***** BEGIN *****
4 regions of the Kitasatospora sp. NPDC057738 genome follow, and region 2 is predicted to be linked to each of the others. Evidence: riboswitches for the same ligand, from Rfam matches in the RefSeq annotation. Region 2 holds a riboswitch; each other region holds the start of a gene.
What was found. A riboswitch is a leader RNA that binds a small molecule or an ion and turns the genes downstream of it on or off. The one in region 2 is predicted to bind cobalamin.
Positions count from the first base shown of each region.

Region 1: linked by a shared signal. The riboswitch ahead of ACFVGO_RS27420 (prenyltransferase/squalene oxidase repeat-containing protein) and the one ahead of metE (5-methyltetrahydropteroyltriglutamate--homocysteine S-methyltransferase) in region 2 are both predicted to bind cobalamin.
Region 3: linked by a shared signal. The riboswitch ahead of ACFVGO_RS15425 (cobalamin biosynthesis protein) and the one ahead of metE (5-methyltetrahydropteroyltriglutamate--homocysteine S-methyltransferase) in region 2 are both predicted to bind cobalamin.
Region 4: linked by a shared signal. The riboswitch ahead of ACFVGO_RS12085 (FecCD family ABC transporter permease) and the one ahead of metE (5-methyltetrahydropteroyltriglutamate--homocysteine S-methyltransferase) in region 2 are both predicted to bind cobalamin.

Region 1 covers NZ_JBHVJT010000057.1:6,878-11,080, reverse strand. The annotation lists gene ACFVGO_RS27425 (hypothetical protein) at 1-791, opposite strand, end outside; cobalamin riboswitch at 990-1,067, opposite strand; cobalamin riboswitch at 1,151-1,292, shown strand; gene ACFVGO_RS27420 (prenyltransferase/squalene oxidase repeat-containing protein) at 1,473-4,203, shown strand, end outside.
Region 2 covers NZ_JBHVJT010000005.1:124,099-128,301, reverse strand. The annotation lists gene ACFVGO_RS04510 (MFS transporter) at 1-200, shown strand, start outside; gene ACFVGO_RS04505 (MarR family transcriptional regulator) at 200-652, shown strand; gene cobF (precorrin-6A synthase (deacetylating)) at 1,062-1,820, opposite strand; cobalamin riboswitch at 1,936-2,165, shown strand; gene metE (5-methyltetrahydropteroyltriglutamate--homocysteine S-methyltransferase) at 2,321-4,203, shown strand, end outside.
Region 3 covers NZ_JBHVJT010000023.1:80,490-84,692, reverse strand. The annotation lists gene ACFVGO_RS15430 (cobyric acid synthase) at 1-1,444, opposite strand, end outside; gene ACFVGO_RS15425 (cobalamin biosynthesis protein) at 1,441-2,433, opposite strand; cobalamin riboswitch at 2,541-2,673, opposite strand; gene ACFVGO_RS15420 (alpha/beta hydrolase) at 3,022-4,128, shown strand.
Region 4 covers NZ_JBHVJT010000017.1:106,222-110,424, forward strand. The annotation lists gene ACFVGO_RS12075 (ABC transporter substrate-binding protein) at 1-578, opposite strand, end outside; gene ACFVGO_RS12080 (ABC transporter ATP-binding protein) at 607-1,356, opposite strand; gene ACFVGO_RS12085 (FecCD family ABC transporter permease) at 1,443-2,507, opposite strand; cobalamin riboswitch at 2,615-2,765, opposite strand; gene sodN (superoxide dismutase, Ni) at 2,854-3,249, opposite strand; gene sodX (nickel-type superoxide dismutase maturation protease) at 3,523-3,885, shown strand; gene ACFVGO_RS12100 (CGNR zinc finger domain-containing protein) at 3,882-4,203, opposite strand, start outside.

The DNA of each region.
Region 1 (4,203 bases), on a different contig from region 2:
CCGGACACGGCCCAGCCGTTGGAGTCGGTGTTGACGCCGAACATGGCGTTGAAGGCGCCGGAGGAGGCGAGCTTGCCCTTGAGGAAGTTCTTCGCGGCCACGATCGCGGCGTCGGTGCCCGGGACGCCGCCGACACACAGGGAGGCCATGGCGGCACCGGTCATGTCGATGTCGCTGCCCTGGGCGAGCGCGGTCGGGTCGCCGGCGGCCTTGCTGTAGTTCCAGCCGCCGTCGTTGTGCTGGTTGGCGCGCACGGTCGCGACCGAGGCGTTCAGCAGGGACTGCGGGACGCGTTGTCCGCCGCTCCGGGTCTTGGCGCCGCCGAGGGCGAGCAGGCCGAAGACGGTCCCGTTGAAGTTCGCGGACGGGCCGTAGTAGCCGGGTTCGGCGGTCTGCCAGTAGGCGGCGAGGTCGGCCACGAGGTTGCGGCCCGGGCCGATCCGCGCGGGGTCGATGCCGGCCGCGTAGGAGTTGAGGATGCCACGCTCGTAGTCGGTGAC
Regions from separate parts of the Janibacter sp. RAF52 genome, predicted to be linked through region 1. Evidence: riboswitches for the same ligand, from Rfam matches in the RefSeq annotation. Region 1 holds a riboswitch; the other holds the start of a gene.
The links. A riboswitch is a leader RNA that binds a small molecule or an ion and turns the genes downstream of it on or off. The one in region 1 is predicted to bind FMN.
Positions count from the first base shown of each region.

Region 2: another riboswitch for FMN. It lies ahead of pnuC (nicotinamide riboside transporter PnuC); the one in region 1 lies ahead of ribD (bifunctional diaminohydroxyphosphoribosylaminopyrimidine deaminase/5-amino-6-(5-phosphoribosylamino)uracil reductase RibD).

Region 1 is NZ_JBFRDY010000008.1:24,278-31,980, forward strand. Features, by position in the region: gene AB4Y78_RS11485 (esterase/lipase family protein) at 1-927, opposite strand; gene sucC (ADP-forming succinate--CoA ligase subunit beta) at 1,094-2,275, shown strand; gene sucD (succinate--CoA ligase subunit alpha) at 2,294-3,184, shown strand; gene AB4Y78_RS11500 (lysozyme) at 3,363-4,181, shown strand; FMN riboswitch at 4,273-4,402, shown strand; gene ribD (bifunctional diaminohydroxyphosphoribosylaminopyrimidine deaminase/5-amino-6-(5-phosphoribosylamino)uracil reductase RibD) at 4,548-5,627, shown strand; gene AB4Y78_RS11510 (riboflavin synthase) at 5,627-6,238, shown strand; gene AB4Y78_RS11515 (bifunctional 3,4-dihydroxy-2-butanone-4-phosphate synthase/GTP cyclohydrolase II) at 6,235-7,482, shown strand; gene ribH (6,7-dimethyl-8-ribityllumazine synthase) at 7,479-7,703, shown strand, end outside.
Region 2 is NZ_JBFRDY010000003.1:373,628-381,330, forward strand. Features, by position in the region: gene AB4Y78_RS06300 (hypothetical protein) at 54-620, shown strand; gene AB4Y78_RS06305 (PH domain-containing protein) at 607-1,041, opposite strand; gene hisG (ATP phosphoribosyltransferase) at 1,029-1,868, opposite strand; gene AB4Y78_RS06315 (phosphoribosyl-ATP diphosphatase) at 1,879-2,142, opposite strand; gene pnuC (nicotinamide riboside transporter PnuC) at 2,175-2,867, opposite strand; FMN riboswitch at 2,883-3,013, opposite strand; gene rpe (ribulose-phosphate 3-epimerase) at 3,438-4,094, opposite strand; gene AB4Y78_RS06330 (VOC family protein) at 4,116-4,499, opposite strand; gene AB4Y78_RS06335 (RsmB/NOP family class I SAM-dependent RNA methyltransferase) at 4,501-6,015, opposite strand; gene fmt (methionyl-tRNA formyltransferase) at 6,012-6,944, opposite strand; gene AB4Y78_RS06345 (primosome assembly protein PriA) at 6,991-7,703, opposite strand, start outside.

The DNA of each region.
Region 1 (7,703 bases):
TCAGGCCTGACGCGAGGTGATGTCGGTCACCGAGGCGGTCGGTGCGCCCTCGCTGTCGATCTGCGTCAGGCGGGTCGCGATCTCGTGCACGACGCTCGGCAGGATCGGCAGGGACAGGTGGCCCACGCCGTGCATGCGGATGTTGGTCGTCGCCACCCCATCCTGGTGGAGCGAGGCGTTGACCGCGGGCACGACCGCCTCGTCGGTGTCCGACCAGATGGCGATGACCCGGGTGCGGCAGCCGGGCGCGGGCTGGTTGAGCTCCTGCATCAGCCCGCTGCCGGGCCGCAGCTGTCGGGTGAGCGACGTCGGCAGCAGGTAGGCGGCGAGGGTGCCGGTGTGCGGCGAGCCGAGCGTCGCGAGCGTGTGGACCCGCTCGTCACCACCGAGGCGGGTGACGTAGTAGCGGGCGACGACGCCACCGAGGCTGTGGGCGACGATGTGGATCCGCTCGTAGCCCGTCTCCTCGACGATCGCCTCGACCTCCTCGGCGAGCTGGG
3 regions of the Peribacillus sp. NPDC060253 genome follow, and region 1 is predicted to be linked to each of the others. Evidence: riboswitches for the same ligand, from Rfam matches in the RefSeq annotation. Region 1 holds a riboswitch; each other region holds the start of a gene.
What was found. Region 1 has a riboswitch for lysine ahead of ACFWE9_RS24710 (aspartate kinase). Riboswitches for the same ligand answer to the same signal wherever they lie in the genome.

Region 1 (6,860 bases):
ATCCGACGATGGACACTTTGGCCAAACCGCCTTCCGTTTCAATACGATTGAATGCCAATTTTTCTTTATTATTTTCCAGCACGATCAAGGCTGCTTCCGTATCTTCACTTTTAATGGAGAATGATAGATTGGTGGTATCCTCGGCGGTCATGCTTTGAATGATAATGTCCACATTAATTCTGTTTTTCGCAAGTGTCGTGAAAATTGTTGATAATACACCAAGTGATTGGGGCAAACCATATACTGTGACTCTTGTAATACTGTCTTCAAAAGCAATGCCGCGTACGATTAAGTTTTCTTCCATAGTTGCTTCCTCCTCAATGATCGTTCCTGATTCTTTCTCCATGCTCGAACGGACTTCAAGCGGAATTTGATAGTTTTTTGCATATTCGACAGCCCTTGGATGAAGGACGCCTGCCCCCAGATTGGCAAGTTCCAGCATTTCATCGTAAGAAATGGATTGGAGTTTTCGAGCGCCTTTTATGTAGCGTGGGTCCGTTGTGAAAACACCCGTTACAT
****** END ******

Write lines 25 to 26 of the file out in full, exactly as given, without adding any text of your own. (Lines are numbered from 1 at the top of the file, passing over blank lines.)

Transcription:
Region 1 (6,860 bases):
ATCCGACGATGGACACTTTGGCCAAACCGCCTTCCGTTTCAATACGATTGAATGCCAATTTTTCTTTATTATTTTCCAGCACGATCAAGGCTGCTTCCGTATCTTCACTTTTAATGGAGAATGATAGATTGGTGGTATCCTCGGCGGTCATGCTTTGAATGATAATGTCCACATTAATTCTGTTTTTCGCAAGTGTCGTGAAAATTGTTGATAATACACCAAGTGATTGGGGCAAACCATATACTGTGACTCTTGTAATACTGTCTTCAAAAGCAATGCCGCGTACGATTAAGTTTTCTTCCATAGTTGCTTCCTCCTCAATGATCGTTCCTGATTCTTTCTCCATGCTCGAACGGACTTCAAGCGGAATTTGATAGTTTTTTGCATATTCGACAGCCCTTGGATGAAGGACGCCTGCCCCCAGATTGGCAAGTTCCAGCATTTCATCGTAAGAAATGGATTGGAGTTTTCGAGCGCCTTTTATGTAGCGTGGGTCCGTTGTGAAAACACCCGTTACAT